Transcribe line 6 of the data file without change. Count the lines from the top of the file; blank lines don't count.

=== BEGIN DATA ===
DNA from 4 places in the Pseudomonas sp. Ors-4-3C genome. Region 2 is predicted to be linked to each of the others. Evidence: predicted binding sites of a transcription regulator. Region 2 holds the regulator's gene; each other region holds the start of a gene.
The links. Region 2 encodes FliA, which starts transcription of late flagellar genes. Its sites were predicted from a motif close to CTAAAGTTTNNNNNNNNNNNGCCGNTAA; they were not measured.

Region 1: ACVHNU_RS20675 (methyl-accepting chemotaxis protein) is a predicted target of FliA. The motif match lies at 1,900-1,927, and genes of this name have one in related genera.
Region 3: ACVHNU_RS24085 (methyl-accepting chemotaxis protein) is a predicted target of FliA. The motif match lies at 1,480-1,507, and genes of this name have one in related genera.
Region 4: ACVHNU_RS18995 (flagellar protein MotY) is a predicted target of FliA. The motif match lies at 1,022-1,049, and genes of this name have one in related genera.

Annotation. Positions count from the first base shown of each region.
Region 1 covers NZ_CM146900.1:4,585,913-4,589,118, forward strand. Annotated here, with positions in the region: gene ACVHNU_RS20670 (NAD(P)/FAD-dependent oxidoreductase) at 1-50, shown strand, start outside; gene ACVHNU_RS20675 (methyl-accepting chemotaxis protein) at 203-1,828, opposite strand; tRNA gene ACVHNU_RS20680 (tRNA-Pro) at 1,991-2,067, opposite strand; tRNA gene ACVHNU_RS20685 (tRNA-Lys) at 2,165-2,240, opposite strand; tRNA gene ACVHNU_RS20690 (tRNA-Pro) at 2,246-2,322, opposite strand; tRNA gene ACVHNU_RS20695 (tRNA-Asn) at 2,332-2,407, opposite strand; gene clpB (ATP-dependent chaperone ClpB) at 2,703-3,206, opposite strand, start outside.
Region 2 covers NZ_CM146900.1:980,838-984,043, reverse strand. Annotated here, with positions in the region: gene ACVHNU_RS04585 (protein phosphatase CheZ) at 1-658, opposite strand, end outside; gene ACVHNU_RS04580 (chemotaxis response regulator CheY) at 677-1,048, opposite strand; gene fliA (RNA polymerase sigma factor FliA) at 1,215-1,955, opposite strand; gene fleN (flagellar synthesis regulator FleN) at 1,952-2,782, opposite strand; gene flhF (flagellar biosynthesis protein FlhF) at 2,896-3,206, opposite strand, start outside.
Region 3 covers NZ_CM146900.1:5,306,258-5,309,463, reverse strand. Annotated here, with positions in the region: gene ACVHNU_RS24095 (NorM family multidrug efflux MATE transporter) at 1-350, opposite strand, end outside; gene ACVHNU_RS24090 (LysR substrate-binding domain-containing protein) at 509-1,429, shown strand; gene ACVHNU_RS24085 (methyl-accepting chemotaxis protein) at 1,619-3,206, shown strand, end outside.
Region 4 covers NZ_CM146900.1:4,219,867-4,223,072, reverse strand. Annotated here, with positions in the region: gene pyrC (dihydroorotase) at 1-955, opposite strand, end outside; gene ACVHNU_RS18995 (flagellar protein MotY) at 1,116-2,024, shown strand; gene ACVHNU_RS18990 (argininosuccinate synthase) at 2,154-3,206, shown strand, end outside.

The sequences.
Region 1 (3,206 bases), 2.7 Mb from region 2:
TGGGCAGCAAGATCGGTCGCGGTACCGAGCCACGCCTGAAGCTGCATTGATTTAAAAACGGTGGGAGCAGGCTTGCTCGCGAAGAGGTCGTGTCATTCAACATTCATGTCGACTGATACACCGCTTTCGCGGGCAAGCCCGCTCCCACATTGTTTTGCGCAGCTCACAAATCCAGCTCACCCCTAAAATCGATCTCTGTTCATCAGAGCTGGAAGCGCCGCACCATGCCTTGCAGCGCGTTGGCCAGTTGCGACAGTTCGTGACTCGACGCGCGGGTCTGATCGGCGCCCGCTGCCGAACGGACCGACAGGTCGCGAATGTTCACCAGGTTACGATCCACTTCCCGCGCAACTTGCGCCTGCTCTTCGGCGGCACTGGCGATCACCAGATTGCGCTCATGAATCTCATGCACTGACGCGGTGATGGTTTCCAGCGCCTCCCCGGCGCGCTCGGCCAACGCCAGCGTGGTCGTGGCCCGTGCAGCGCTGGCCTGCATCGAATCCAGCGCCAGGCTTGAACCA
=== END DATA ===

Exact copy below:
Annotation. Positions count from the first base shown of each region.